It was a casual moment; my father’s wife had been to the used bookstore and saw this book with a golden retriever on the cover. Since I like stories about dogs, and especially golden retrievers, she thought I would like this one. On her next visit, she passed it on to me without any thought to how it might affect my life.
My has it affected my life! What a wonderful and terrible book! Wonderful because of the bond between Captain Luis Carlos Montalván and his service dog, Tuesday. Wonderful because of the narrative writing, the storytelling ability of the book’s author(s). Wonderful because of ECAD (Educated Canines Assisting with Disabilities) and its placement of dogs with veterans and others who need assistance. Terrible because of what Montalván had to go through, what soldier after soldier after marine after sailor after airman has had to go through since the first Gulf War. Terrible because of the pain that flows through Montalván’s writing, because of his injuries and PTSD, the haunting memories of Iraq and almost losing his life, and his treatment or mistreatment back in the States. But wonderful again because of how things come together in the end.
I felt a bond with both Montalván and Tuesday because of my respect for the armed services, because of my love for dogs, because my last golden retriever had volunteered with me as a therapy dog at the local hospital, and for other reasons I might discuss here or in another blog someday.
I also felt a bond because my uncle served in the first Gulf War as a Navy corpsman embedded with Marine troops in the desert. Among other problems, he suffers terribly from Gulf War Syndrome. My niece also served in Iraq, and I am proud to say she did a great job as a Seabee (Navy construction brigade).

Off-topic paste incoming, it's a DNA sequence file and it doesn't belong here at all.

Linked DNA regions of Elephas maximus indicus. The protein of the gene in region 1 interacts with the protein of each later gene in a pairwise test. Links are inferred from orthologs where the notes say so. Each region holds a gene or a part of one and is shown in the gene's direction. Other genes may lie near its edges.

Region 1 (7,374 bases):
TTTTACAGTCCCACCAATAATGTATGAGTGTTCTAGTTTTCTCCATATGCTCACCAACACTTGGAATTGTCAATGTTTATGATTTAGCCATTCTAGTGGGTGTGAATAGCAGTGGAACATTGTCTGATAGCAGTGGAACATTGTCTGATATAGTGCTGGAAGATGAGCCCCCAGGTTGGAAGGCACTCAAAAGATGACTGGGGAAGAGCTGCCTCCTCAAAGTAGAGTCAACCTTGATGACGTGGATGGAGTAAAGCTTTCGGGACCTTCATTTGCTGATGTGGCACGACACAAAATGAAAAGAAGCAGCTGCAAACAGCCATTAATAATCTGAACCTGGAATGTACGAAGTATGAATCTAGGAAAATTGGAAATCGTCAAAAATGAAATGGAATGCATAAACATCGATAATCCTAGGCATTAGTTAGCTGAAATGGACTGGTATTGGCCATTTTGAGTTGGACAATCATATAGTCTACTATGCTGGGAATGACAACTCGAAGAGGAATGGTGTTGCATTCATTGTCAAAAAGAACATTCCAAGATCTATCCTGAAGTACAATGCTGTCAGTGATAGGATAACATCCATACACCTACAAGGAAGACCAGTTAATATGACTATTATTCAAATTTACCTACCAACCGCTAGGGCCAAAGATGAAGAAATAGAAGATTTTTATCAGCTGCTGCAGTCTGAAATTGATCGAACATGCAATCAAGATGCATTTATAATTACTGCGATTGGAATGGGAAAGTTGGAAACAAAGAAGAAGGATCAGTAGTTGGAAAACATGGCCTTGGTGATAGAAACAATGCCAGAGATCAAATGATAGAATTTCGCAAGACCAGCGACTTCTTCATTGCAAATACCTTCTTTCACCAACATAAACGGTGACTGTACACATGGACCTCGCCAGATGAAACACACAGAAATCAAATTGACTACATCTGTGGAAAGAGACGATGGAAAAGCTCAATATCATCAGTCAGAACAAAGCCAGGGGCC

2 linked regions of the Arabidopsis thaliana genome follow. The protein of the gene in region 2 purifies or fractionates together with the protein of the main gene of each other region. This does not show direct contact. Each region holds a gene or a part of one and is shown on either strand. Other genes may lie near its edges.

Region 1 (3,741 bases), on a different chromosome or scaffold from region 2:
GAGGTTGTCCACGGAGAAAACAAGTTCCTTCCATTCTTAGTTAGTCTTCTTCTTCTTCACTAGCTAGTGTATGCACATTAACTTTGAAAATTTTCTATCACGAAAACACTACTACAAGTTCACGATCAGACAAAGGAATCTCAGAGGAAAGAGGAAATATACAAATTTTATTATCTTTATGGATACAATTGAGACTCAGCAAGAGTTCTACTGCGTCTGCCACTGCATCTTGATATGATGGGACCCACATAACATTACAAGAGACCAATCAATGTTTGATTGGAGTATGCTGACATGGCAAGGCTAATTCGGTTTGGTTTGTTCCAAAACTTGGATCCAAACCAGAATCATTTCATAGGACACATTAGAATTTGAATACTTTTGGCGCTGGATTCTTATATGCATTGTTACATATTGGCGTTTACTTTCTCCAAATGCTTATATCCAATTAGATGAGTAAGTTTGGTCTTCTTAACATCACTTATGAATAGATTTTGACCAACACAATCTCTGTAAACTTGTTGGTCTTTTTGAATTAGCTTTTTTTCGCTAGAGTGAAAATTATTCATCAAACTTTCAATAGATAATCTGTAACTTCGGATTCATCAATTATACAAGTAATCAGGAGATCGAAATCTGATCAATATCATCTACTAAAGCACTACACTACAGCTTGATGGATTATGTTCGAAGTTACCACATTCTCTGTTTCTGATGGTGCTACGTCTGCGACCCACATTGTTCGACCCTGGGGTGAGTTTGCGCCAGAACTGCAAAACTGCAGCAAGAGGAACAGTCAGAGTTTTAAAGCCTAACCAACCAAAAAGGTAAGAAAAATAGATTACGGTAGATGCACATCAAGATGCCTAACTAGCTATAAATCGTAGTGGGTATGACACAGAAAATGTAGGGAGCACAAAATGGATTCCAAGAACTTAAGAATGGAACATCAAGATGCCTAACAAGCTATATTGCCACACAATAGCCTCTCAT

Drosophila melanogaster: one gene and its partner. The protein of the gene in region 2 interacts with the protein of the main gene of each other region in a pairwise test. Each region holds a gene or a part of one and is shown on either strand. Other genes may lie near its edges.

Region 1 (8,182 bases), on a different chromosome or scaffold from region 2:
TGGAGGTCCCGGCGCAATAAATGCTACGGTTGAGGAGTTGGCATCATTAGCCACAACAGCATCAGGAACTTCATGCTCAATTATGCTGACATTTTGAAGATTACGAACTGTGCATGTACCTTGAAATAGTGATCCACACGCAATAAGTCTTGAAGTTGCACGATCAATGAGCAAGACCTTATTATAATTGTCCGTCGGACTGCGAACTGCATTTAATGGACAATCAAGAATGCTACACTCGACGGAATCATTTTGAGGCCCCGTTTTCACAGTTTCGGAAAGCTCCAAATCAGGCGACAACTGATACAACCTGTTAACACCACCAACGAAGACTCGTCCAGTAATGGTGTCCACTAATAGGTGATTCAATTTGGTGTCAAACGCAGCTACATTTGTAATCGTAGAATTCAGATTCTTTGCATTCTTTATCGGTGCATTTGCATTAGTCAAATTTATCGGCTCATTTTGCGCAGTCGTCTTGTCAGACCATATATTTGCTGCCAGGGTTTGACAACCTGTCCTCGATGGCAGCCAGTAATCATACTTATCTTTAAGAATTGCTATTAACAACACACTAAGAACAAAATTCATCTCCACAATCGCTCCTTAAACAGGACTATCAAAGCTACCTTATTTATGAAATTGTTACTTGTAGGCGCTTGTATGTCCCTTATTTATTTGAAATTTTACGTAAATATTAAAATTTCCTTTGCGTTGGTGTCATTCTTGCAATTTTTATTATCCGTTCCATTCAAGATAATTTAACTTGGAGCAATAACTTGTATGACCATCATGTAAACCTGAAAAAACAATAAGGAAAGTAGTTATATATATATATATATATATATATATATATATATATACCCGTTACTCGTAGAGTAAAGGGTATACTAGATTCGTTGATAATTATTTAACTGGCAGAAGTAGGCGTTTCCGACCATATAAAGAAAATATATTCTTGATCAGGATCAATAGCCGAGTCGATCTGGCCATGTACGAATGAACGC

Back to the book: Used books are great, but I know buying used is no help to the author and to others who benefit from the sale of new books. I knew I’d have to get another copy. And then — there was the opportunity! I had started following Montalván on Twitter and Facebook, along with Pets for Patriots. At some point, the offer came up to purchase the book at a slightly higher rate than the cover price, with the proceeds going to ECAD. OK, I know, that’s all good — but what was my real motivation?
An autographed copy with paw-print from Tuesday!
I’m sorry, Luis, but, while your signature is nice and all, I truly wanted to see that Tuesday is a real dog, with a real, sloppy paw-print. I write this with a big grin on my face.
Could it get better? Yes! The publisher released an audiobook version. What amazes me is that Montalván had the courage to read the book himself.
Montalván has an excellent speaking voice, not too deep, not too soft, but not loud either. Soft as if he were petting Tuesday while doing the narration. A little gravelly like some of the desert sand had come home with him in his voice. Listening to Montalván tell the most painful part of his story, I wanted to say, “Stop, stop! You don’t have to relive it again just to narrate this book. Get someone else to do this part.” But I’m glad Montalván was the sole voice in the book; he creates a real connection with his listener. I know I will listen to the book again; maybe several times.
But the best part, maybe, maybe the best part… Should I tell you? There’s kind of an “Easter egg” at the end. You find out again that Tuesday is a real dog. Listen to the book, and be prepared to giggle, yes giggle, with the unexpected punctuation, the audio paw-print that says, I hope, “And they lived happily ever after.”